Gas prices in the United States remain restrained below the mid-$2 mark as weather predictions indicate a potential drop in August temperatures compared to July. This development has dashed the hopes of gas longs who were expecting high temperatures this month to extend into late summer, leading to increased power burns due to higher air-conditioning demand.
The situation is exacerbated by a significant surge in gas production, exceeding one billion cubic feet (bcf) daily. This surge has been a challenge for gas bulls who were banking on higher power burns and a spike in liquefied natural gas (LNG) demand to drive the market to the $3 territory.
Houston-based energy markets advisory firm, Gelber & Associates, noted, “Production rebounded +1.2 bcf/d, which is unusually high compared to what has been previously observed for this time of week during the current maintenance season.”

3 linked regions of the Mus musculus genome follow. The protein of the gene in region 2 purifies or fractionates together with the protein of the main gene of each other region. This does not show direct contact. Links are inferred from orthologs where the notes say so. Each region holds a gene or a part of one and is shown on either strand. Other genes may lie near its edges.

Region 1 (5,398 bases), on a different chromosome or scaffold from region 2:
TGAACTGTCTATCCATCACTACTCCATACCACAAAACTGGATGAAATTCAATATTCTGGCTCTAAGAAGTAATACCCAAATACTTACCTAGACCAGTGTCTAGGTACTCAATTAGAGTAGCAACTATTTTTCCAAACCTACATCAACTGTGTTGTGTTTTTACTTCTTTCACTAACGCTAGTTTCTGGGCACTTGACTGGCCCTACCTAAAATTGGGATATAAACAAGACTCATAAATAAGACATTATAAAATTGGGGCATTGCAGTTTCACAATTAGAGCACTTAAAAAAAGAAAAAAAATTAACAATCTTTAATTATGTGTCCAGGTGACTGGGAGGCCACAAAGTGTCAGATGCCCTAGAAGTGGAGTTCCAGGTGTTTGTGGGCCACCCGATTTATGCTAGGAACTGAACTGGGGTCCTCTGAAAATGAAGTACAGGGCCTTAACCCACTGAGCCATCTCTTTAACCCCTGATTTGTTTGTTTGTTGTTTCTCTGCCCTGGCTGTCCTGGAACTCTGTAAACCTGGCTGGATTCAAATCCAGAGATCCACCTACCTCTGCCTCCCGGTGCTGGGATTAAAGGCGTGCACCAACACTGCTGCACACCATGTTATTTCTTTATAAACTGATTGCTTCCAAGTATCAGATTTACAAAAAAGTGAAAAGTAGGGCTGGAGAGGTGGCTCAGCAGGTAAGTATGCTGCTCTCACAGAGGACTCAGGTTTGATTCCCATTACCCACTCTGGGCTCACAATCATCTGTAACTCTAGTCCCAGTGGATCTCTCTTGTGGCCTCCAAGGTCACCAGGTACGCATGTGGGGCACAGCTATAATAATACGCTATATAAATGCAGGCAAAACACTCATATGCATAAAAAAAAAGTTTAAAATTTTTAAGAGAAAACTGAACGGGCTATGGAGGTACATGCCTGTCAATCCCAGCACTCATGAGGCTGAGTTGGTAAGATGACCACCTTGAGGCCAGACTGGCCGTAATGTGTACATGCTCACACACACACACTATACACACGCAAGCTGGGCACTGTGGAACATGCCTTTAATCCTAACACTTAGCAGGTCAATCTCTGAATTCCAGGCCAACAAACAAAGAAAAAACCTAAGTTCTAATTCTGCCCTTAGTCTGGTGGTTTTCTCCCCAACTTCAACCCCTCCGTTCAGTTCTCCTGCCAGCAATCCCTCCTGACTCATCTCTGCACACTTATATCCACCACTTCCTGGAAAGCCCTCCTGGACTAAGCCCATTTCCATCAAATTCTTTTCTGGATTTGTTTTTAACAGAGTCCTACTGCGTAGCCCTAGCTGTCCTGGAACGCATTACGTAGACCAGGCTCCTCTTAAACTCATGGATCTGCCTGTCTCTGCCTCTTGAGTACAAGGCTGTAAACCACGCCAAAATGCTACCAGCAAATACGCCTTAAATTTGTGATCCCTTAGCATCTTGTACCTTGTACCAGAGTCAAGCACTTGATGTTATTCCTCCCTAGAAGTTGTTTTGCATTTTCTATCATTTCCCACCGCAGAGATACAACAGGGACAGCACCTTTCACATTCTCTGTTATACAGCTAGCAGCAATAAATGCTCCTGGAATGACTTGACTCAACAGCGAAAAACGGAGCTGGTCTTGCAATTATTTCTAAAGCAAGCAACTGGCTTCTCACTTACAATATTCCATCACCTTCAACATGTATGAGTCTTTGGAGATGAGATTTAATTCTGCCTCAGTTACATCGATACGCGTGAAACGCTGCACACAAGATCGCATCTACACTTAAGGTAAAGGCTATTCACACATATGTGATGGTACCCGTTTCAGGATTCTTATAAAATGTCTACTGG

Adding to the bearish sentiment is the revision of forecasts across the Lower 48 states, suggesting that the high summer demand experienced so far may taper off earlier than expected.
In the latest trading session, the September gas contract on the New York Mercantile Exchange’s Henry Hub settled at $2.59 per mmBtu, down 9.8 cents, or 3.6%, for the day. This week’s market performance shows a potential loss of 3%, following the 2% decline from the previous week.
Throughout this year, gas prices have remained confined to the mid-$2 range. While they briefly reached around $2.90 in late June, this upward momentum was short-lived, with prices fluctuating between $2.50 to sub-$2.80 since then.
Despite the U.S. Energy Information Administration (EIA) reporting a smaller-than-expected increase in natural gas storage levels last week, the market failed to rally. The storage levels rose by 16 bcf, compared to forecasts for a 19-bcf build. The increase was notably smaller than the 41-bcf build recorded during the previous week.
The current stock gain brings the total gas held in inventory across the United States to 2.987 tcf, marking a 23.7% increase from the same week last year and approximately 13.1% above the five-year average.
The struggle to break beyond $2.60 continues for gas bulls, as cooling forecasts and ample production weigh on U.S. natural gas prices.
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